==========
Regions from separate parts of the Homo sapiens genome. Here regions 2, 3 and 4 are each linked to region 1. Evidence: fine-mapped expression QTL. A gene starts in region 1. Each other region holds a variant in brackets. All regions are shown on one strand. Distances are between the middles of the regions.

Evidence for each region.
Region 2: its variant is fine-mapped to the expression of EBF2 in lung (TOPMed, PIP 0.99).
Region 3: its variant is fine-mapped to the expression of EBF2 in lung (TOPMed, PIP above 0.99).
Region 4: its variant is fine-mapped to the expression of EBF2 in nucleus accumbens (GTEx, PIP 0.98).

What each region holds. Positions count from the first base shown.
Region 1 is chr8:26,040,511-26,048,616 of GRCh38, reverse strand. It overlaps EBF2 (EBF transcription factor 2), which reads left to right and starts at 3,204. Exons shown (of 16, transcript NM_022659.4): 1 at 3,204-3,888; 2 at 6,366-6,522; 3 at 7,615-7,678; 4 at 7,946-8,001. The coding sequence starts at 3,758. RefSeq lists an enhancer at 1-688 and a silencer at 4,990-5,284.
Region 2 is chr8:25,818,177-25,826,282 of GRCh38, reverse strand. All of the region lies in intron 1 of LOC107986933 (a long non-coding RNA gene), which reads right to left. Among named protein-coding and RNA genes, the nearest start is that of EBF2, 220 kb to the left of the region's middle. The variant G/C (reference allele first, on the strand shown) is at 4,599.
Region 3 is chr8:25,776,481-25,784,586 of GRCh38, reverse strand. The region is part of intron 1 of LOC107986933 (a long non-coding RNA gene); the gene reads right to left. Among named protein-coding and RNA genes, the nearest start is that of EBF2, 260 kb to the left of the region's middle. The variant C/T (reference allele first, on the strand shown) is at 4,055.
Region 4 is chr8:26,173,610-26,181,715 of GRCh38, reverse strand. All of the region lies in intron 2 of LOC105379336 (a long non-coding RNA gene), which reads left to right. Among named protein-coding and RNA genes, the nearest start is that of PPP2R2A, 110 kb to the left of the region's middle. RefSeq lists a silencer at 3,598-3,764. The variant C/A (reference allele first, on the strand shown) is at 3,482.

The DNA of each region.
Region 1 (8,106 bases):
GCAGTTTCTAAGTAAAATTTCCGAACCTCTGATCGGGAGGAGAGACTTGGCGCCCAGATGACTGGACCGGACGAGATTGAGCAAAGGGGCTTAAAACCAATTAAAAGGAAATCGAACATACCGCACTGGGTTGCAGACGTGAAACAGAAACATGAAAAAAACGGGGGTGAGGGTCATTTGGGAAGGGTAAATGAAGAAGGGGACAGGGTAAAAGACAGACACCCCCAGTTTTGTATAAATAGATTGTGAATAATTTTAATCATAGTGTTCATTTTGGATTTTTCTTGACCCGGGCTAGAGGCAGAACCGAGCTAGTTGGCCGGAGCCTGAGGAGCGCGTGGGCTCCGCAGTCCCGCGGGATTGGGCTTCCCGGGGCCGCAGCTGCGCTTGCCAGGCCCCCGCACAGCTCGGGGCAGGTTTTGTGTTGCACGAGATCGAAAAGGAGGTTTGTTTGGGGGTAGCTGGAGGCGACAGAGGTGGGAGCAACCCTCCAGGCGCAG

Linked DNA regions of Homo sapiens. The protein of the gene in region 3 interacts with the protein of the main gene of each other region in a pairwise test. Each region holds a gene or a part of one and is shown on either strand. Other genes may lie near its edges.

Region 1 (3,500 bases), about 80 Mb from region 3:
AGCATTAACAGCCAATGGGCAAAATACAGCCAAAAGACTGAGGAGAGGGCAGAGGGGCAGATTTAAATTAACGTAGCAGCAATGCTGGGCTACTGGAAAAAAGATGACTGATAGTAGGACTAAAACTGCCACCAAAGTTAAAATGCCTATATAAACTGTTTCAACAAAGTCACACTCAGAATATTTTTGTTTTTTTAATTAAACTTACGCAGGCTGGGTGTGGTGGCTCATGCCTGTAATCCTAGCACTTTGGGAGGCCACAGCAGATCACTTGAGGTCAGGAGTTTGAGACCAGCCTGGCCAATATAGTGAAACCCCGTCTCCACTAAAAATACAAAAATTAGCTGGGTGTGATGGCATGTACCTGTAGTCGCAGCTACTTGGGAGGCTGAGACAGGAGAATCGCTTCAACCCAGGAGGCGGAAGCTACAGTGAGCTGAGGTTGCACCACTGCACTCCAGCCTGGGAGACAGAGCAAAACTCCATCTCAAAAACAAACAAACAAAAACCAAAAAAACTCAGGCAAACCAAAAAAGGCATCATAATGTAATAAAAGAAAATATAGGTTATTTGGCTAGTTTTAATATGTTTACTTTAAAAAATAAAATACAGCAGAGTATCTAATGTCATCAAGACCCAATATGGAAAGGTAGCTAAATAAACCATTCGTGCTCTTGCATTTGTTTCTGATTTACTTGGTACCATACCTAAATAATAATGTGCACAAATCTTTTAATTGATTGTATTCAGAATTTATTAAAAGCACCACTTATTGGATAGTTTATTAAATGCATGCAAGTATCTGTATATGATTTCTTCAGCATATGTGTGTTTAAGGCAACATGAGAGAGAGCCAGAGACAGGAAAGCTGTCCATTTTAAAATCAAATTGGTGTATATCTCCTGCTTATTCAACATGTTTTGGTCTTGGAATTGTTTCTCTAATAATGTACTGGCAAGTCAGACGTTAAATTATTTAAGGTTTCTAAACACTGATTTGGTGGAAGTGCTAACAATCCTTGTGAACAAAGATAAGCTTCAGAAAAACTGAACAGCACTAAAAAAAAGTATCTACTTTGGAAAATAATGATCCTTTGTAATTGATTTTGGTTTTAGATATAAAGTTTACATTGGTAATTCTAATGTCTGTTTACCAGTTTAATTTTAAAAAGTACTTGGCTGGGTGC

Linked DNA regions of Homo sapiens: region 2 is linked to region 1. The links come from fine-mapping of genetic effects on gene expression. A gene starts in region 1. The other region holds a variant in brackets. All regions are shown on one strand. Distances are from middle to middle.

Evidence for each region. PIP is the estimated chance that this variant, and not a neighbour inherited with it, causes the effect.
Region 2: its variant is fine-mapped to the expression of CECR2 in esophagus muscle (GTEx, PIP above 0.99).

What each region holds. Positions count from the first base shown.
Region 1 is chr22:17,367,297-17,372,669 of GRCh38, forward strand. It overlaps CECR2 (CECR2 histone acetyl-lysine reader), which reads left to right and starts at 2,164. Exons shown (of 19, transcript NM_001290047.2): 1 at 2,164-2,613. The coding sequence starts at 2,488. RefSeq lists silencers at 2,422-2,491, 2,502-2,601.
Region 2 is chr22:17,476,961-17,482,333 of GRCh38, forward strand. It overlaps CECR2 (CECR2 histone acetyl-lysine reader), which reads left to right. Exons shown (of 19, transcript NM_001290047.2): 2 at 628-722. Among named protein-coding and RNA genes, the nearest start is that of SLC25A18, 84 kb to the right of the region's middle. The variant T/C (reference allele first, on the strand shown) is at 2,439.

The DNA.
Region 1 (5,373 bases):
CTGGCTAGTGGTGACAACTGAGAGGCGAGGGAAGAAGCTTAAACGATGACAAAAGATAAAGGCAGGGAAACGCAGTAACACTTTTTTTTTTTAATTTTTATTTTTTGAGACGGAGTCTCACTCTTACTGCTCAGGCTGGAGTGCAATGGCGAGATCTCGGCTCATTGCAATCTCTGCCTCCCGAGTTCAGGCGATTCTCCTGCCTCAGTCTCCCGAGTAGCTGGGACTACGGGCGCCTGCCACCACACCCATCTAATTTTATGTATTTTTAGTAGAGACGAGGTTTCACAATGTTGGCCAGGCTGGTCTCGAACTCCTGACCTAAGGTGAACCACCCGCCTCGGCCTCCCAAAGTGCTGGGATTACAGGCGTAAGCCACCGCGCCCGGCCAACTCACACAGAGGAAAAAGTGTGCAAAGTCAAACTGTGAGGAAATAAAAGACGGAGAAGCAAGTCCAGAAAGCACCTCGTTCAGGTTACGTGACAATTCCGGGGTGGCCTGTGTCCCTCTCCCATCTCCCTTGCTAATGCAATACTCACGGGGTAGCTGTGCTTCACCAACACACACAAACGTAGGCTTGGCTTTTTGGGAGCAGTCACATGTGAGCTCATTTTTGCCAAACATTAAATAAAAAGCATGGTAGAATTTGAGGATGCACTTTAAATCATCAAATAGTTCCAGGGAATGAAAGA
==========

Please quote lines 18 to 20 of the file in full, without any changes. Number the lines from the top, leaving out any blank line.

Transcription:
Evidence for each region. PIP is the estimated chance that this variant, and not a neighbour inherited with it, causes the effect.
Region 2: its variant is fine-mapped to the expression of CECR2 in esophagus muscle (GTEx, PIP above 0.99).

What each region holds. Positions count from the first base shown.